Composed of fatty acids linked to glycerol, mono- and diglycerides belong to the family of glycerides. Triglycerides (the fats and oils that make up our dietary fat sources) are naturally metabolized by enzymes in our bodies to form mono- and diglycerides and individual fatty acids. There is also evidence that mono- and diglycerides may be formed during the preparation of certain foods. Therefore, mono- and diglycerides are considered a type of lipid or fat source.
Mono- and diglycerides may be manufactured through the reaction of plant- or animal-derived fatty acids with glycerol, or via the breakdown of plant- or animal-derived fats and oils. Natural sources of fatty acids and mono- and diglycerides include: plant oils such as soybean, grapeseed, canola, sunflower, cottonseed, coconut, and palm oil; plant pomace such as grape pomace or tomato pomace; as well as some animal fats.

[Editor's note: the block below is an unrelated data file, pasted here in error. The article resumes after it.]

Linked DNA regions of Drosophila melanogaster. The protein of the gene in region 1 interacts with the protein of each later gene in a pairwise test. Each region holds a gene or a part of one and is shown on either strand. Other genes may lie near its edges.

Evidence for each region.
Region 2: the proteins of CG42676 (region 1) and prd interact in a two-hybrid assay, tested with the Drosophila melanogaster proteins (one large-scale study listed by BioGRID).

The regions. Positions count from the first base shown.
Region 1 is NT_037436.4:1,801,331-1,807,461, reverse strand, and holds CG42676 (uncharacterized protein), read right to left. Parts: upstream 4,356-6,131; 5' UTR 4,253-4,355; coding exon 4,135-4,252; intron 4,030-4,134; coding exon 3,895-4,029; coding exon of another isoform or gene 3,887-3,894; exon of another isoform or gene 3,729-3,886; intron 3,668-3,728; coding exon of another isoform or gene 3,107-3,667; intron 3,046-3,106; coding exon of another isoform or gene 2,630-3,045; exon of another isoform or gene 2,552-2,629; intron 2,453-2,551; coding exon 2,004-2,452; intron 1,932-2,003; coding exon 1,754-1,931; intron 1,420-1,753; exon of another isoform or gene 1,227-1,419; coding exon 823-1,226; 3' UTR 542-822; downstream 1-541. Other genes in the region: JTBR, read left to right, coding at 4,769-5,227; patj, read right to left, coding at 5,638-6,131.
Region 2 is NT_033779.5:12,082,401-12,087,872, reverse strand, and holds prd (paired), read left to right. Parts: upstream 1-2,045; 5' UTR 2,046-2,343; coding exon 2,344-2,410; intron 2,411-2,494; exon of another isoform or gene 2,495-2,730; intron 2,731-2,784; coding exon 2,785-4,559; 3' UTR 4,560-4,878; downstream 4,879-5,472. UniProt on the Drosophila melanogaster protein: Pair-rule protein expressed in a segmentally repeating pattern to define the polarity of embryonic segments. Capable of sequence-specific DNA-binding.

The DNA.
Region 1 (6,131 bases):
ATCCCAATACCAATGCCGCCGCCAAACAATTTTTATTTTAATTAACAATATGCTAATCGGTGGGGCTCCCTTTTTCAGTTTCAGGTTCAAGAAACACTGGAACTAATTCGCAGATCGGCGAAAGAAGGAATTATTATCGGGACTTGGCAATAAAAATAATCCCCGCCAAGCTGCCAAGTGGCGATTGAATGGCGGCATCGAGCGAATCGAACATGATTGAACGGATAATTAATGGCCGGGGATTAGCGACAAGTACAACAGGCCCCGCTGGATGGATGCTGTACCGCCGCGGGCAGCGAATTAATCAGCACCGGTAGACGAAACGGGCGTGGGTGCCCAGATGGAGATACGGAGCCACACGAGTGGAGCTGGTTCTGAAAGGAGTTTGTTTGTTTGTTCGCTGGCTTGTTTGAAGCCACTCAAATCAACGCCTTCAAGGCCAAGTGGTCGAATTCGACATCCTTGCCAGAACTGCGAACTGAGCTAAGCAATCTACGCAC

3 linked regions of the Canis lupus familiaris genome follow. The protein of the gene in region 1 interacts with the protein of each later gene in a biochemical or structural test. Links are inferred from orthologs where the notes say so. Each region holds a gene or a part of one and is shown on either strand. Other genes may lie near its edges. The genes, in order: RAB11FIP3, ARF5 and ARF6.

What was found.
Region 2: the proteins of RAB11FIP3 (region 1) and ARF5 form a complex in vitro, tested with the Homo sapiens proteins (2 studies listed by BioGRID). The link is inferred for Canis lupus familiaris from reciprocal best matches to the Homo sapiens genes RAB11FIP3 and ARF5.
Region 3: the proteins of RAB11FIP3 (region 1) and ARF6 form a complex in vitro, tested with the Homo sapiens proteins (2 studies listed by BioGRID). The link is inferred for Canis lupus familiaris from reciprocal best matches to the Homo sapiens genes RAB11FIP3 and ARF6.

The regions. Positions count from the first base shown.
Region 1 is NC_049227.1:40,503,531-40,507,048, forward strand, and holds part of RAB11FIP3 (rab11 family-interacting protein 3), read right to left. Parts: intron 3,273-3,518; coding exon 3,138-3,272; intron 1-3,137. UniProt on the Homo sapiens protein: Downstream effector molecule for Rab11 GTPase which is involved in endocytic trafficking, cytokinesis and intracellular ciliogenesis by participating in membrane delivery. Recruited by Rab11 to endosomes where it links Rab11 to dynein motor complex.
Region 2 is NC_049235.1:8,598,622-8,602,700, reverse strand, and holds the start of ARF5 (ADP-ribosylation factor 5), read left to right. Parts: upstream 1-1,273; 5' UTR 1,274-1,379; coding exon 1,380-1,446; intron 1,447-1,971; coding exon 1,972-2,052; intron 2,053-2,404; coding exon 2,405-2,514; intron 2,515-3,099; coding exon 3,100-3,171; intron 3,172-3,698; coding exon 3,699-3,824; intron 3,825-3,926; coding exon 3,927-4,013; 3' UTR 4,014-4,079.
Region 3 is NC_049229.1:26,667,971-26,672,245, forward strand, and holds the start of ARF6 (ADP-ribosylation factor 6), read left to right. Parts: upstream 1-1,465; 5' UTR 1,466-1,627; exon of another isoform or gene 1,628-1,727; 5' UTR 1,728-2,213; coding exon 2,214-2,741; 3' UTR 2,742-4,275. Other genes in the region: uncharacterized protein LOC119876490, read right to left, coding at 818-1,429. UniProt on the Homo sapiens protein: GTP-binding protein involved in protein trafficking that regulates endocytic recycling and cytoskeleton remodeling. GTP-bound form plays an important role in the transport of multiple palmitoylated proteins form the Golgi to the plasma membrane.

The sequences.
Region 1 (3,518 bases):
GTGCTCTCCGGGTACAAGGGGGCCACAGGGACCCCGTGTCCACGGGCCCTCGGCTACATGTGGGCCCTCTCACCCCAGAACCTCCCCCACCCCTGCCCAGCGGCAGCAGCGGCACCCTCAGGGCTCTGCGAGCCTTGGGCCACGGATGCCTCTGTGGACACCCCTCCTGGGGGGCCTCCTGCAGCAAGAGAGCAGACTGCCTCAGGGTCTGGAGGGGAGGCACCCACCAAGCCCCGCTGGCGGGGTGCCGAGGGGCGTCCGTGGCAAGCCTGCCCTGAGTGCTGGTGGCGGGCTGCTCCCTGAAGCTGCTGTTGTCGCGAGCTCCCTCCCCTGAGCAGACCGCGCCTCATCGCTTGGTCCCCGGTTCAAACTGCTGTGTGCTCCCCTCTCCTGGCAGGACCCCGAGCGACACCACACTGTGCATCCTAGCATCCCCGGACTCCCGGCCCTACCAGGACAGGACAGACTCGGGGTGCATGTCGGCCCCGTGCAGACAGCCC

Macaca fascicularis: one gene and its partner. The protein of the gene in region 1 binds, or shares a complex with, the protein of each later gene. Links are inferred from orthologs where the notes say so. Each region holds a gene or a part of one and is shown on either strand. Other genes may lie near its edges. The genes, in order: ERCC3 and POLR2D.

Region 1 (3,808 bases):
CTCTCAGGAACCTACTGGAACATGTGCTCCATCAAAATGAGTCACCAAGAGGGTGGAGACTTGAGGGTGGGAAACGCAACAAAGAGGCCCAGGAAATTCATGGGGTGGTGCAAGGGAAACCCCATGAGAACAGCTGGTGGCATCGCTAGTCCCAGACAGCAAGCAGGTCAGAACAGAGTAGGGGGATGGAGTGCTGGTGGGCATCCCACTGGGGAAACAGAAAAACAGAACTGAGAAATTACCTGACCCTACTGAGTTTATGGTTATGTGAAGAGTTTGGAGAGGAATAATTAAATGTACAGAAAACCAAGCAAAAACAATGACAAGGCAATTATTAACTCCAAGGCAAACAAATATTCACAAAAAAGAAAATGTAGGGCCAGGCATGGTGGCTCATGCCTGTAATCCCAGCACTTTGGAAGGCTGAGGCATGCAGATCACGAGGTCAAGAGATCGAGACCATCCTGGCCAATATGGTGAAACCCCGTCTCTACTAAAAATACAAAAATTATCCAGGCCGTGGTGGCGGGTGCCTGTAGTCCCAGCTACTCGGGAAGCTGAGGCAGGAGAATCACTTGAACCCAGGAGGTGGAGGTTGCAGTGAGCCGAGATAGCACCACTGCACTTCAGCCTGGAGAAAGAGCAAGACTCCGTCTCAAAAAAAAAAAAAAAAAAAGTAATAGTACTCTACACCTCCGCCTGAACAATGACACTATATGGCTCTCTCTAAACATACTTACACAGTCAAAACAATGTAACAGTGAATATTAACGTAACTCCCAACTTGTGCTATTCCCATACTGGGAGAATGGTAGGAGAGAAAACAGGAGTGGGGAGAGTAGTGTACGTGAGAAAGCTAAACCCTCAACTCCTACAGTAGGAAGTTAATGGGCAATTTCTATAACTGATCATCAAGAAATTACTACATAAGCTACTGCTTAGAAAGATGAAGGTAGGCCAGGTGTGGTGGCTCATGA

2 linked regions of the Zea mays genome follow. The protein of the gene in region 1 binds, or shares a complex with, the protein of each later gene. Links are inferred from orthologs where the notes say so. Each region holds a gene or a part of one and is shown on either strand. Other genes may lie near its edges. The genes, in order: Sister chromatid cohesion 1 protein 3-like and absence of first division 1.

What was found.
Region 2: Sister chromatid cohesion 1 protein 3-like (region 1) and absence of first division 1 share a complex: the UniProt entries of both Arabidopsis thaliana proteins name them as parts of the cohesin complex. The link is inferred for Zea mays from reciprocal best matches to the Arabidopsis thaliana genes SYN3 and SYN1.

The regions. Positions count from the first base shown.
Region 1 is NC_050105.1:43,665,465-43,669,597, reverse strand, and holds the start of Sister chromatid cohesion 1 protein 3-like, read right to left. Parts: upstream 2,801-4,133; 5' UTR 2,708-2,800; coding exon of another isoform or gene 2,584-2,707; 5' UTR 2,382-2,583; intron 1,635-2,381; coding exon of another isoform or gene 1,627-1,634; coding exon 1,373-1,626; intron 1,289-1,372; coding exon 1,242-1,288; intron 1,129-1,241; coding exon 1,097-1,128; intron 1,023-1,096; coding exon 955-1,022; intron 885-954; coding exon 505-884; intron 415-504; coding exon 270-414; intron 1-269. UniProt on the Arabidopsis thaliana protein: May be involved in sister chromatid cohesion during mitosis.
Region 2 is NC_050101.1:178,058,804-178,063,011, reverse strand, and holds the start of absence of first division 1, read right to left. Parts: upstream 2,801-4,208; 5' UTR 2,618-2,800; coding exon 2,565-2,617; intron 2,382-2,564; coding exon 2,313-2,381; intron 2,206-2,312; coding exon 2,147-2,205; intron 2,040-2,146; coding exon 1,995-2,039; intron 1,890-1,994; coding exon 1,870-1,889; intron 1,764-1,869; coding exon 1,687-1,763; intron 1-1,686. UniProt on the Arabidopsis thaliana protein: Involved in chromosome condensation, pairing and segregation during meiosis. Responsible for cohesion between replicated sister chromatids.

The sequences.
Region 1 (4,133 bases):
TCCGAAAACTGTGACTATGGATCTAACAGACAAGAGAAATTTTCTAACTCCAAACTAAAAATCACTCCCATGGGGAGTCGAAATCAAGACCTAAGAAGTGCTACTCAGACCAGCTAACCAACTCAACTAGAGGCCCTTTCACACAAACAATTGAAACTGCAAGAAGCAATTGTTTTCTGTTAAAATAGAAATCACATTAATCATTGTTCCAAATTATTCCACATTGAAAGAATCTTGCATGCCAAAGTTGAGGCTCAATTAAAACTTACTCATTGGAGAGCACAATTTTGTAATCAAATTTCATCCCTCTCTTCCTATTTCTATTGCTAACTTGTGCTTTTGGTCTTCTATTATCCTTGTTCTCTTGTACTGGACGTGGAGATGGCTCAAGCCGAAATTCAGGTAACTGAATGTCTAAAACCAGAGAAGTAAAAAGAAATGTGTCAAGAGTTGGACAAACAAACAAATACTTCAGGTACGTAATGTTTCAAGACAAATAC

Mono- and diglycerides have an extensive history of production and use, allowing for more economical production with greater purity and more consistent quality. Most importantly, regardless of source or how they are produced, mono- and diglycerides are subject to the same strict food safety standards applied to the production of all foods.